Can you tease anything about what’s to come for Linda on season 5?
Not everyone’s that fond of Linda. I wonder how they’ll receive her journey this season. She’s on a bit of a different path — that’s all I can really say.
Okay, let’s talk about Downton Abbey. Were you a fan of the TV show before you were cast?
Yes, absolutely. I watched it at home with my family and then when I was away at university with friends. I kind of enjoyed it through my growing-up ages and at different stages of my life. I loved it.
What did you love about your character Princess Mary? And was there a sense of responsibility there since you’re playing a real person?
I felt really drawn towards Mary. I felt really connected to her from the offset. She’s a very kind, but quite detached figure. She’s quite shy. People talk about her in the film as quite a sad person; she’s married to a man that, besides horses, she has very little in common with, and like the royal family today, she’s very duty bound. The royal family of that day really understood their responsibility to king and country and that affected everything they did. It was amazing to play this part because you have a sense of, this is a real person and you’ve got to honor her presence. It was really great because there’s a guy called Alastair Bruce who’s the historical advisor on Downton — he’s been on the show from the offset, I imagine — and he sort of knows the royal family and how they would’ve behaved and what would’ve been expected of them. He sat me down and said, “This is how they would’ve sat, this is how they stand and move.” I was really struck by how the physical aspects of Mary really affected how I approached her. I suddenly discovered this cool and rehearsed exterior with this world of quiet suffering underneath it all. It was amazing to start from the outside and work in.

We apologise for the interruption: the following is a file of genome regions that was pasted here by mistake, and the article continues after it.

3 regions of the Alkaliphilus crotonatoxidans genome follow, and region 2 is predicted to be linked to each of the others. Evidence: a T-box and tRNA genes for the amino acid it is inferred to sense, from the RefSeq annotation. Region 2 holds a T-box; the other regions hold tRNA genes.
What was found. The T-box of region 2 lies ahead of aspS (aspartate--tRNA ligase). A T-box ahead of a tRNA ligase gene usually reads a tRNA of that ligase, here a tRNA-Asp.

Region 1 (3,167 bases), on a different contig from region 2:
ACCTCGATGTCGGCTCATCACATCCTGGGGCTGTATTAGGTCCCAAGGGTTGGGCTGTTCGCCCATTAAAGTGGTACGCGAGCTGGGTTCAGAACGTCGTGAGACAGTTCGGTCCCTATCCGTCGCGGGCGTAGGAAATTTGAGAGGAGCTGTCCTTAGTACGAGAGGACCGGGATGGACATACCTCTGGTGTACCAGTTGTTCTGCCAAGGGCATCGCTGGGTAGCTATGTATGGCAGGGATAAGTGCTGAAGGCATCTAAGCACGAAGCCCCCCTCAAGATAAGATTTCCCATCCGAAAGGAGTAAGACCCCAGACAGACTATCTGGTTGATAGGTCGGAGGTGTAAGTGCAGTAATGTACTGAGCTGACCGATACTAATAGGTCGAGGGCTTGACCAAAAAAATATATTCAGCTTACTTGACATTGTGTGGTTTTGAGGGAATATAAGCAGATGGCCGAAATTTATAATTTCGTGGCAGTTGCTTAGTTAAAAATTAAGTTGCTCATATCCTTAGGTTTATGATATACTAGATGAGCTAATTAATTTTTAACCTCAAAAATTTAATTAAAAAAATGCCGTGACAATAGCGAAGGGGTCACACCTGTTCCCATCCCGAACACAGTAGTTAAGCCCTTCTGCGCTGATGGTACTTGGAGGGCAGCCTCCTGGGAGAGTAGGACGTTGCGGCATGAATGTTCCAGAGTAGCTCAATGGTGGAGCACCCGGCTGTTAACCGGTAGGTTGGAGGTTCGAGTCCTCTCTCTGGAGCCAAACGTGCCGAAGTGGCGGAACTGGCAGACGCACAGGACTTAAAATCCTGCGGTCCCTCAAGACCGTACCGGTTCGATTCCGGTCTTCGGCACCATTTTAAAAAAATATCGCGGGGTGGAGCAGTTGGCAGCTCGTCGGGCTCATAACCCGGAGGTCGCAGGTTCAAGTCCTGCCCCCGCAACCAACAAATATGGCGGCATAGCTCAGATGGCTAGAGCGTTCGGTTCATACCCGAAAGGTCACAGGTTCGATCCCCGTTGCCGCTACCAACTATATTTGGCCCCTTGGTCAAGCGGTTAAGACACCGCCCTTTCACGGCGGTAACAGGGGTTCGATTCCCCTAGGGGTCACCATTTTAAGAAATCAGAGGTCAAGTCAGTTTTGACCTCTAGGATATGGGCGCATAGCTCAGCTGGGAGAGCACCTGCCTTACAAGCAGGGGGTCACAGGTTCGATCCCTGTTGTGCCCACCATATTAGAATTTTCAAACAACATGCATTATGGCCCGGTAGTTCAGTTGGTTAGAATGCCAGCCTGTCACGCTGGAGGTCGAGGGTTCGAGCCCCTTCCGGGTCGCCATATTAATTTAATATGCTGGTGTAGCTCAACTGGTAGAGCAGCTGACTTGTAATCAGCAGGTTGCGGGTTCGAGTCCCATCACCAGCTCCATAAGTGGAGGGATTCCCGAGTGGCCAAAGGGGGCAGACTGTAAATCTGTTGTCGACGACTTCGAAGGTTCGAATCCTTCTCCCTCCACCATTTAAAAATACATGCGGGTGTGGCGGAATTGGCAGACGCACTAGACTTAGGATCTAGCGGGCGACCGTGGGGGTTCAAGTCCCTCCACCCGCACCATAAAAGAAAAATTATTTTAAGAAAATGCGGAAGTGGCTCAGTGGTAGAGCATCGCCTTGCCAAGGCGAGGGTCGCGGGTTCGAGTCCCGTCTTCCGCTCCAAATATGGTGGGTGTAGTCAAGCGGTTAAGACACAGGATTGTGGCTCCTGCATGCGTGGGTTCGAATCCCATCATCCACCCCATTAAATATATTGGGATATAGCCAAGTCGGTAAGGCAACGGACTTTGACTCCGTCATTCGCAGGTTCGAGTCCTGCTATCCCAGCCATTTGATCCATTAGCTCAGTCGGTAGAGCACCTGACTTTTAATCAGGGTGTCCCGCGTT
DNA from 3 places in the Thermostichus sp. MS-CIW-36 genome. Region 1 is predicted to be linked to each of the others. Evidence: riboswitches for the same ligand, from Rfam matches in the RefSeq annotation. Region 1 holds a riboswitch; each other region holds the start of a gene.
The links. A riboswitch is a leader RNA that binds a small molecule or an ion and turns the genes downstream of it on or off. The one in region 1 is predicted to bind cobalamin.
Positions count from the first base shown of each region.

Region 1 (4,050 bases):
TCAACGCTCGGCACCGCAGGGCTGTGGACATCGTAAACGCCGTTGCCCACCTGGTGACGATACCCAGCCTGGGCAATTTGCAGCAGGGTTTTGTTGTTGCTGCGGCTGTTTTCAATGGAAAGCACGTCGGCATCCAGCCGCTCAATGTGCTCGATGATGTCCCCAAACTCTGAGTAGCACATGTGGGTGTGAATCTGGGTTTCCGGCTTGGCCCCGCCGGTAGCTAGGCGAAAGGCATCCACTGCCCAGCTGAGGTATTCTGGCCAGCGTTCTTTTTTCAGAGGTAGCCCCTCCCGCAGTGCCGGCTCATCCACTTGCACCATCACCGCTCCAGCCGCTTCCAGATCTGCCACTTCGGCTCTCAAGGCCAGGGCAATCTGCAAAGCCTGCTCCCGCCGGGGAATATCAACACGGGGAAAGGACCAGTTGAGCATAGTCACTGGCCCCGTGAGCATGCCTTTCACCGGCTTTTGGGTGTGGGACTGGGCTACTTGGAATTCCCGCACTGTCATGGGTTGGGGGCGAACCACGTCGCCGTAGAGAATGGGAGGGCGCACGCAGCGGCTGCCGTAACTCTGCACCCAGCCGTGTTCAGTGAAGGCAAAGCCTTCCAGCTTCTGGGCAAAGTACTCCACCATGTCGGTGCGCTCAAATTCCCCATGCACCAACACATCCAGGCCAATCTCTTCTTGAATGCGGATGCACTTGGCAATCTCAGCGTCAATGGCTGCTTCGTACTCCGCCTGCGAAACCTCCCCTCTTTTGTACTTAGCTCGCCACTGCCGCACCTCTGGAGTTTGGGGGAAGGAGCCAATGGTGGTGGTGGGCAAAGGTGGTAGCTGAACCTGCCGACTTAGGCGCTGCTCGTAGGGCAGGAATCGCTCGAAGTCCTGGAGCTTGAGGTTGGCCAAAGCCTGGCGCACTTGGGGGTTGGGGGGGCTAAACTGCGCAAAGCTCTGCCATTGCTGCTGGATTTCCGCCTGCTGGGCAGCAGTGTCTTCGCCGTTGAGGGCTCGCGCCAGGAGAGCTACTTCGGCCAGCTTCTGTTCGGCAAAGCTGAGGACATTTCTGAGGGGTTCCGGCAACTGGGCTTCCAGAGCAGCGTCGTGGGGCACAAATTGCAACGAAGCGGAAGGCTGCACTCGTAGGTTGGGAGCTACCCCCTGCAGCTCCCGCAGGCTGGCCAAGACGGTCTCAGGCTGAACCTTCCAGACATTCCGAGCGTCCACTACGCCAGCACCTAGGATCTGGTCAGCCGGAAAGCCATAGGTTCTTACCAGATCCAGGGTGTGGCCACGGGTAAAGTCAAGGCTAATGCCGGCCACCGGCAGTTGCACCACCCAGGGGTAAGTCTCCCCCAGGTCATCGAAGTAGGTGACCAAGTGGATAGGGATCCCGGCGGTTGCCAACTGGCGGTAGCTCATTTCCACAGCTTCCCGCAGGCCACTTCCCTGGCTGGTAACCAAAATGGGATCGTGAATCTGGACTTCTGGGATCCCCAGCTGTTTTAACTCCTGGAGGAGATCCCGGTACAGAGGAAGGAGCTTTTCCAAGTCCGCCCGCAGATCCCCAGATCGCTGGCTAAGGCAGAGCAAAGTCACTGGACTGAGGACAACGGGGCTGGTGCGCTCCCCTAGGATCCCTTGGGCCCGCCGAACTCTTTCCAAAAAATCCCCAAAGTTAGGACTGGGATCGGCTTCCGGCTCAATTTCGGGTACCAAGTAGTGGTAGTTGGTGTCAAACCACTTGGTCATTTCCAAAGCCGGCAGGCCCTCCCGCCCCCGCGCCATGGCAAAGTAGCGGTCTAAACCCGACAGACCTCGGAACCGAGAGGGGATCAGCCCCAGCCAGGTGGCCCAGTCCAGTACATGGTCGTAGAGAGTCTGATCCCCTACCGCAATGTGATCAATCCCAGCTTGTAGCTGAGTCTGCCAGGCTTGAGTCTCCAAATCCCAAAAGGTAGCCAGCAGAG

The scene with Allen Leech on the bench was a nice window into her character. How was that to shoot?
I think that was the first scene that I shot. It was really an epic moment because that morning I walked towards the gorgeous Highclere Castle — which is such an imposing image — and I had a real shivery experience of walking alone towards the building to shoot my scene and I couldn’t believe that I was doing Downton. It was crazy! Also, the view from that bench is breathtakingly beautiful, so the whole experience of sitting on that bench was very memorable. Allen’s gorgeous and just very lovely to work with, but what’s lovely about that scene is that it’s through this encounter with Allen Leech’s character that you get to see something of this woman: she’s got a great inner strength, she’s got a twinkle and strength and charisma. It’s a really cleverly-devised scene in order to get to see something of this royal that you wouldn’t otherwise have seen.
Okay, we have to talk about Dame Maggie Smith. Was it everything and more?
She is just such a hero. It was amazing to watch her work. She just exudes charisma and she’s just effortless with her work. Just watching her do her thing was amazing. It was really kind of really beautiful to sit there and be a part of a show they’ve all been part of for so many years. It’s just so heartwarming. I think it really hits the spot.
What do you have coming up next?
Currently, I’m working on a project called Miss Scarlet and The Duke which is an A&E production that’s going to air in the states on PBS. It’s one of the most exciting projects. It’s a Victorian drama about a female detective trying to make it in London in a man’s world. It’s got so much charm and humor and we’ve just had the most fun time. We’re wrapping it up in a week and I think I’ll be really happy to take some time off. It’s been really full-on but it’s been amazing.